1) Contrast ratio, black level better than the 1000:1 spec'd amount
    2) Almost perfect sRGB gamut coverage (for those who prefer it)
    3) Low input lag and competitive response time. The lag is great, the response time is fine, though not class leading. Playing games has been great from my experience
    4) LED backlight is instantly full (or nearly full) brightness from first power on
    5) Very wide LED backlight adjustability. A 300 cdm/2 swing from darkest to brightest is not something regularly found. Most monitors struggle to do nearly 200 cdm/2 changes
    6) Subjectively based on what I'm seeing with this ONE unit > exceptional color and brightness uniformity
    7) White point can be adjusted from custom color menu/screen (typical of sRGB screens) unlike the U2711 and U2410 when they are in sRGB mode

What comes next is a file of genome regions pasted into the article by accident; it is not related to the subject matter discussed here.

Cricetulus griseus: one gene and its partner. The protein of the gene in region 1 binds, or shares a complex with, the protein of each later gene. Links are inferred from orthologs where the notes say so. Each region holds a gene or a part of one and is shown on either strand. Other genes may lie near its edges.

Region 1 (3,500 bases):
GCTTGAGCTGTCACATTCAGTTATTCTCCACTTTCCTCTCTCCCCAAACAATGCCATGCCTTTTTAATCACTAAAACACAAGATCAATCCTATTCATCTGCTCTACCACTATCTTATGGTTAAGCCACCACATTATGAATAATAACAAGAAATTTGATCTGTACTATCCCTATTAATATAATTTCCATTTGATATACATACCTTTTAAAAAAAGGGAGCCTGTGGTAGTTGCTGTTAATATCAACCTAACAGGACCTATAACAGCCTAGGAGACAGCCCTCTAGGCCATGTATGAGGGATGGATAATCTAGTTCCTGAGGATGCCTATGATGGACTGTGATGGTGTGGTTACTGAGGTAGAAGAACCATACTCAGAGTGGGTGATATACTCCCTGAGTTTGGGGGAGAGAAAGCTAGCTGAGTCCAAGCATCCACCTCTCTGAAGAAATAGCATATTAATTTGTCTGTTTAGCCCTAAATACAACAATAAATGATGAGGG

I'll test point 6 with my colorimeter and BasicColor and report, but it's looking quite good.


    U2410 Advantages:

    1) WCG for those that want it
    2) More card reader slots (the U2412M has none)
    3) More aspect ratio control and better non-PC video support
    4) A usable sRGB mode
    5) Input lag can go low in game mode, though based on what PatK says you can go to game mode, then sRGB (without confirming) and have the advantage of reduced input lag with more accurate sRGB colors
    6) 8-bit + FRC (10-bit) panel with better color look-up table (12-bit) though this is really required IMHO for a wide gamut screen

    Either way you slice it, both are competent screens and neither is a bad purchase IMHO. I can't comment on the anti-glare because I am fine with the U2412M anti-glare and I need to see a U2410 or Asus PA246Q to try and eyeball the difference because I'm not buying any more monitors for a while. :D

    Sorry for the slight rant, but I don't want this thread to turn into a thread akin to nVidia versus ATI fanboyism and angry attacks (and then of course people being banned).